driftwood on beach with seagull perched on top with Olympic Mountains spanning the background
Hello Mr. Seagull.Those are awesome mountains, huh? (iPhone 13 Pro M​​ax)
waves coming in across sand and a buried black rock making a patern
Cool, black rocks with the waves coming in  (iPhone 13 Pro Max)​​
a red starfish sitting upside down in the beach sand away from the waves
Founda cool starfish in the sand and tossed him back just in case there was any life left  (iPhone 13 Pro Max)​​

The New Dungeness Lighthouse

   massive driftwood tree with lighthouse in the background
Just have to hike around this driftwood (iPhone 13 Pro Max​​)
Shadow of hiker celebrating arrival at lighthouse destination   massive driftwood tree with lighthouse in the background
Success is near! (iPhone 13 Pro Max)​​

Just after the 1/2-way-out-mark, the trail takes a bend and and the New Dungeness Lighthouse becomes visible. It's still small but now there's a target. To my left, over the strait, Vancouver Island and the San Juan Islands can be seen. 

I knew the real goal of this hike was to get the alignment of the lighthouse and the volcano which isn't possible this far out so I increased my pace to visit the New Dungeness lighthouse and then make the return trip as fast as possible to prepare for the sunset photo I wanted and then sprint back to the car before the gates were locked. 

The wonderful, new Dungeness Spit Lighthouse at the tip of the spit
 (iPhone 13 Pro Max)​​
signs at the Dungeness Lighthouse saying reality back to mainland and serenity towards the lighthouse
Serenity now,reality 5 miles back to shore (iPhone 13 Pro Max)​​

The Hike Back

The sun was getting low so I hightailed it back to the mainland. Again, without the a winding trail crossing streams, dodging roots, and other distractions, the time seemed to drag on with a destination far in the distance. I finally made it to the trailhead just before sunset but the haze in the distance entirely obstructed the view of Mount Baker. The initial photo I took at the beginning turned out the best but this hike is now on my list of "return and try again" for a sunset version. I still do like the blue sky version in the gallery right now. Head over to to my print gallery to check out sizing and pricing. Happy hiking!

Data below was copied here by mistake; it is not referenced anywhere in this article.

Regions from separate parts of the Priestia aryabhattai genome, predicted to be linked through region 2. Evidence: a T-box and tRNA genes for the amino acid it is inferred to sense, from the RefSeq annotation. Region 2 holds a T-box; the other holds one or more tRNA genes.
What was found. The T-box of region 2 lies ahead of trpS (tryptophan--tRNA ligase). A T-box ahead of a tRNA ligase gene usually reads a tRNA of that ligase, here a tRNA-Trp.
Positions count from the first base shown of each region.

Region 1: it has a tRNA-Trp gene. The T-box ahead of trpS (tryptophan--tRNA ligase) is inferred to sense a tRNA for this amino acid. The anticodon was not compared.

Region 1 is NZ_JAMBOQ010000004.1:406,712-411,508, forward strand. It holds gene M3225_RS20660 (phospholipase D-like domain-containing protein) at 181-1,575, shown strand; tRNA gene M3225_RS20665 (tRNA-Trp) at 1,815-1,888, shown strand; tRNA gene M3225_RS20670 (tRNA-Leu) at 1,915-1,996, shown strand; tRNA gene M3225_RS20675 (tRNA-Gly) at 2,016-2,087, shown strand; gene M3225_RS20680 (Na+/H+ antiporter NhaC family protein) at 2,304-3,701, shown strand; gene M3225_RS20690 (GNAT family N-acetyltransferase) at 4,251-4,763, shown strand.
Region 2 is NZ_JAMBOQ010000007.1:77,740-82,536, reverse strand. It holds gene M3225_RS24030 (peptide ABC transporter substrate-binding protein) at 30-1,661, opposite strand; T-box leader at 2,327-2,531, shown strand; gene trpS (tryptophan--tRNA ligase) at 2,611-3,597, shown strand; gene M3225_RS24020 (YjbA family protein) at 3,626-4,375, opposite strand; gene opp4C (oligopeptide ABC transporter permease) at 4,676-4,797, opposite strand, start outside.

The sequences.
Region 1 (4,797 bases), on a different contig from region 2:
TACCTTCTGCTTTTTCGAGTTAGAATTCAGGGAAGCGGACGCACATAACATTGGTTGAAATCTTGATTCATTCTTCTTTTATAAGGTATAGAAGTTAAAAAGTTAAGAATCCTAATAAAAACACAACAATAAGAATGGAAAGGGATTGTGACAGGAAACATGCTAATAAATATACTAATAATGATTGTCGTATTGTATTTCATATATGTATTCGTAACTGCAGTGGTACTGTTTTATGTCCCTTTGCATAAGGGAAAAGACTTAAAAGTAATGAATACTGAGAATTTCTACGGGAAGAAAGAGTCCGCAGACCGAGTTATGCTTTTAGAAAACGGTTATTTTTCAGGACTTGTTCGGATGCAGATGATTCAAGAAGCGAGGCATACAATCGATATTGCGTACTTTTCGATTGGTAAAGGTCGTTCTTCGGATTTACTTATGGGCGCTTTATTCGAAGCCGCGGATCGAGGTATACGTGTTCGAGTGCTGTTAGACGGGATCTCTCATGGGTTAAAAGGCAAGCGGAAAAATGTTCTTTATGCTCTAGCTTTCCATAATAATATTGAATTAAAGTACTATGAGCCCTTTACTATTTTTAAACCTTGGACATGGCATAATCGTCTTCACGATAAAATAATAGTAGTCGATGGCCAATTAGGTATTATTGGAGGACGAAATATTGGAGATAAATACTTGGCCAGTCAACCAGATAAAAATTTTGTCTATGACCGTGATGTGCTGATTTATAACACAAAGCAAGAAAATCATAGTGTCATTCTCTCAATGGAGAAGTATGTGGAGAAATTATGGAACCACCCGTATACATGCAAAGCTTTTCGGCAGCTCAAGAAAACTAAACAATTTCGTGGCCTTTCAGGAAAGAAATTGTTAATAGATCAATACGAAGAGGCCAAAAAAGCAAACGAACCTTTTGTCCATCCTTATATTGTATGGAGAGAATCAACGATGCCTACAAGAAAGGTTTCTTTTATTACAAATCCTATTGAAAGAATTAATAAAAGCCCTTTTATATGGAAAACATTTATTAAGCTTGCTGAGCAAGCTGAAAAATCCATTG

room with white couch and New Dungeness Lighthouse with Mount Baker
Check out the prints available in premium acrylic or glossy aluminum.​​

Gear used for hiking and getting the shot:

Be aware of a few things:

  • There's a parking fee. Bring cash. It was $3 and an envelope to deposit at trailhead when I was there in May 2023.
  • The hike to the New Dungeness Lighthouse is 10 miles but, because of sand, it feels like 27. A significant % of each step is wasted to moving sand and rocks.
  • The land near the New Dungeness Lighthouse is impassable at mid to high tide. Plan to have tide at around 1 foot or less at your midpoint of hike.
  • There's no drinking water along the trail; plan to take a liter or more.